Abstract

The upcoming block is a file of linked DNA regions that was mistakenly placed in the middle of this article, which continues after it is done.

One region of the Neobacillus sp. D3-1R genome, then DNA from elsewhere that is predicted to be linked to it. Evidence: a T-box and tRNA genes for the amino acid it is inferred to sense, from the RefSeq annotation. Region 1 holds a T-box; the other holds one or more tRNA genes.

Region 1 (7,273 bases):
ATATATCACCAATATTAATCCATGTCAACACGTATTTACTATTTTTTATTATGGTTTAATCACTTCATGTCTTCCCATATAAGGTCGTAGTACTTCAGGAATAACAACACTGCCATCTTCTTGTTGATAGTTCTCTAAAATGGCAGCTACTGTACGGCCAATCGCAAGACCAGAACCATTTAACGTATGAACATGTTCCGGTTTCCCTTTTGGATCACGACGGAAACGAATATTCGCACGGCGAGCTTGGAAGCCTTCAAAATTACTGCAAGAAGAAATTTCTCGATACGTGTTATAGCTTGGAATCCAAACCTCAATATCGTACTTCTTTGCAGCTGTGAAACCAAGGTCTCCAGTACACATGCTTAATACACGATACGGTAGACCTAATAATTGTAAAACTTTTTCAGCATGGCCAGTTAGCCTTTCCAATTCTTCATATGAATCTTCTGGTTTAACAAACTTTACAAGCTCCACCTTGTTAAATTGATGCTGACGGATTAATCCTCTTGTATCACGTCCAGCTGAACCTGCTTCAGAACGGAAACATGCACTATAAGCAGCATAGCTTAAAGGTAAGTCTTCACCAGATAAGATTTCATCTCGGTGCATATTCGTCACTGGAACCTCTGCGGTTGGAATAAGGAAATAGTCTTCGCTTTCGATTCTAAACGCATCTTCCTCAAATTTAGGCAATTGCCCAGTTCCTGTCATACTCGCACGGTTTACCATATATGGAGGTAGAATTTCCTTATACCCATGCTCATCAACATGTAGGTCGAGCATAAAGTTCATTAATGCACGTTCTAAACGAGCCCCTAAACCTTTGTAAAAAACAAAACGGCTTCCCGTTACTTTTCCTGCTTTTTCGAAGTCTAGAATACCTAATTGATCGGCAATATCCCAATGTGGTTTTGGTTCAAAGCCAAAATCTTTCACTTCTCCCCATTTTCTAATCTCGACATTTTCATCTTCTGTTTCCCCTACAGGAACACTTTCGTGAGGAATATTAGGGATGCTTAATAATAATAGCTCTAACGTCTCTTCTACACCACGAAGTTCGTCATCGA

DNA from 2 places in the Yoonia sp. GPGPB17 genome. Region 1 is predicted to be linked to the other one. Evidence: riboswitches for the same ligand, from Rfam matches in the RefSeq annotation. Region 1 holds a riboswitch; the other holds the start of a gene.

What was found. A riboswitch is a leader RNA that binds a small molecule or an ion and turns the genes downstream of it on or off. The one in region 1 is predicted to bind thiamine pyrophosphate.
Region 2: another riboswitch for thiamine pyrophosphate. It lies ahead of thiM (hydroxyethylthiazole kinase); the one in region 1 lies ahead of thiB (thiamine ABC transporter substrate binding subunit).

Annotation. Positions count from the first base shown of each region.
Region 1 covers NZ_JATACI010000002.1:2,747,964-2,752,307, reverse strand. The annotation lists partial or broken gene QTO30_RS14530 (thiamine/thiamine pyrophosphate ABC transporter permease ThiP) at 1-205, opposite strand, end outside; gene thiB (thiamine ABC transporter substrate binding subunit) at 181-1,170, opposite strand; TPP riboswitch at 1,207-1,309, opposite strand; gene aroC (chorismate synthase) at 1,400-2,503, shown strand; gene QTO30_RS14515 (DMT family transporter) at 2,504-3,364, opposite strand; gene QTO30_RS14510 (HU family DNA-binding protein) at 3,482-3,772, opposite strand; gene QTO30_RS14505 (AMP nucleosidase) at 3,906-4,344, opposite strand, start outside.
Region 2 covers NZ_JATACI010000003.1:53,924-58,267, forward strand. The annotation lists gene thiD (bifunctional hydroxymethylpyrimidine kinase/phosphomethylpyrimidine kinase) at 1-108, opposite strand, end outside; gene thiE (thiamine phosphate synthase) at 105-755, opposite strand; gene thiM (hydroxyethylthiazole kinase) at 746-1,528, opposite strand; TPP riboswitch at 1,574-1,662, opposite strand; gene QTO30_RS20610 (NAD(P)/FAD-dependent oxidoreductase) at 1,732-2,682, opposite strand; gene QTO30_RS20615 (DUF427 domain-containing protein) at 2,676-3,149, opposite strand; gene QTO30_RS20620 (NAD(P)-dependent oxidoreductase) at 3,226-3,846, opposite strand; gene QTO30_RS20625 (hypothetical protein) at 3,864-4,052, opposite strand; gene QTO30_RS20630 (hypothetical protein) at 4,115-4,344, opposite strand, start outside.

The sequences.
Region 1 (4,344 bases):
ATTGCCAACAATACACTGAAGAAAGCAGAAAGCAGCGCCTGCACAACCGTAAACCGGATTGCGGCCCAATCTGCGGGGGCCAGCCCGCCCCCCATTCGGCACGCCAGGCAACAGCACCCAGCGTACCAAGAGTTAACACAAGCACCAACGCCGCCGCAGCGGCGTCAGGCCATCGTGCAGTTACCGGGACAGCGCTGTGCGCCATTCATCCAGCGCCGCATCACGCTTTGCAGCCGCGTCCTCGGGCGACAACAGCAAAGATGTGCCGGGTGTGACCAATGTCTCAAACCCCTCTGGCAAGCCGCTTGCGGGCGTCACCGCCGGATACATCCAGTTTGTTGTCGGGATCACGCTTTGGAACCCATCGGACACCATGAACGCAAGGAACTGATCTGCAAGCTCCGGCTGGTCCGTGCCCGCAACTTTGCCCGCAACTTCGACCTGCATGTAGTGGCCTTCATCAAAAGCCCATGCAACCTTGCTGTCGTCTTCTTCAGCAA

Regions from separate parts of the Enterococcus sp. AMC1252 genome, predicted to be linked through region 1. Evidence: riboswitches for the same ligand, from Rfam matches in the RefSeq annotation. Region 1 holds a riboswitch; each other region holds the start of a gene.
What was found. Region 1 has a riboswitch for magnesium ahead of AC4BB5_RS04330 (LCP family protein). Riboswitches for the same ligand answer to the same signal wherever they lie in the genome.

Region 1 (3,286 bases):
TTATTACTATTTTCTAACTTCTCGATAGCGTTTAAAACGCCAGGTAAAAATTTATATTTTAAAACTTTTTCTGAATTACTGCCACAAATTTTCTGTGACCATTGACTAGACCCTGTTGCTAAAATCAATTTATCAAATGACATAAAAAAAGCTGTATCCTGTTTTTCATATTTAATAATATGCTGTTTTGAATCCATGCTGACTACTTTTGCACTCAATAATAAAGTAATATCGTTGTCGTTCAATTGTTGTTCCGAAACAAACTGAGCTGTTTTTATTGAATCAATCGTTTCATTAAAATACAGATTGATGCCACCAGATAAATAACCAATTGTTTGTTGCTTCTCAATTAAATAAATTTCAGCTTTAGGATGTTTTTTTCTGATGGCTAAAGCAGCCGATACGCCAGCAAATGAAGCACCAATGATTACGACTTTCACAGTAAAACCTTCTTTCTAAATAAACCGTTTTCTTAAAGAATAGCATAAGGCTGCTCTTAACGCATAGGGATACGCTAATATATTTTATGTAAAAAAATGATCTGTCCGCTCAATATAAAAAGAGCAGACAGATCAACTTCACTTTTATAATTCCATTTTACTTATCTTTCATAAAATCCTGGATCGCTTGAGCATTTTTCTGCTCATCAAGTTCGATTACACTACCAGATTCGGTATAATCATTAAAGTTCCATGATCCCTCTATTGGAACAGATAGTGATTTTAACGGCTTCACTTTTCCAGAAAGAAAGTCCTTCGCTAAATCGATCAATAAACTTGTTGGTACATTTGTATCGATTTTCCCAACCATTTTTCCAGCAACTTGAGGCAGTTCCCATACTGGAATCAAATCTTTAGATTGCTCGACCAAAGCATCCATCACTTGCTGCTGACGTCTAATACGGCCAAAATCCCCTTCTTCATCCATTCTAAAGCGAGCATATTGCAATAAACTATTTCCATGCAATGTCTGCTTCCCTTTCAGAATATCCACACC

A whole slide imaging (WSI) system has recently been approved for primary diagnostic use in the US. The image quality and system throughput of WSI is largely determined by the autofocusing process. Traditional approaches acquire multiple images along the optical axis and maximize a figure of merit for autofocusing. Here we explore the use of deep convolution neural networks (CNNs) to predict the focal position of the acquired image without axial scanning. We investigate the autofocusing performance with three illumination settings: incoherent Kohler illumination, partially coherent illumination with two plane waves, and one-plane-wave illumination. We acquire ~130,000 images with different defocus distances as the training data set. Different defocus distances lead to different spatial features of the captured images. However, solely relying on the spatial information leads to a relatively bad performance of the autofocusing process. It is better to extract defocus features from transform domains of the acquired image. For incoherent illumination, the Fourier cutoff frequency is directly related to the defocus distance. Similarly, autocorrelation peaks are directly related to the defocus distance for two-plane-wave illumination. In our implementation, we use the spatial image, the Fourier spectrum, the autocorrelation of the spatial image, and combinations thereof as the inputs for the CNNs. We show that the information from the transform domains can improve the performance and robustness of the autofocusing process. The resulting focusing error is ~0.5 µm, which is within the 0.8-µm depth-of-field range. The reported approach requires little hardware modification for conventional WSI systems and the images can be captured on the fly without focus map surveying. It may find applications in WSI and time-lapse microscopy. The transform- and multi-domain approaches may also provide new insights for developing microscopy-related deep-learning networks. We have made our training and testing data set (~12 GB) open-source for the broad research community.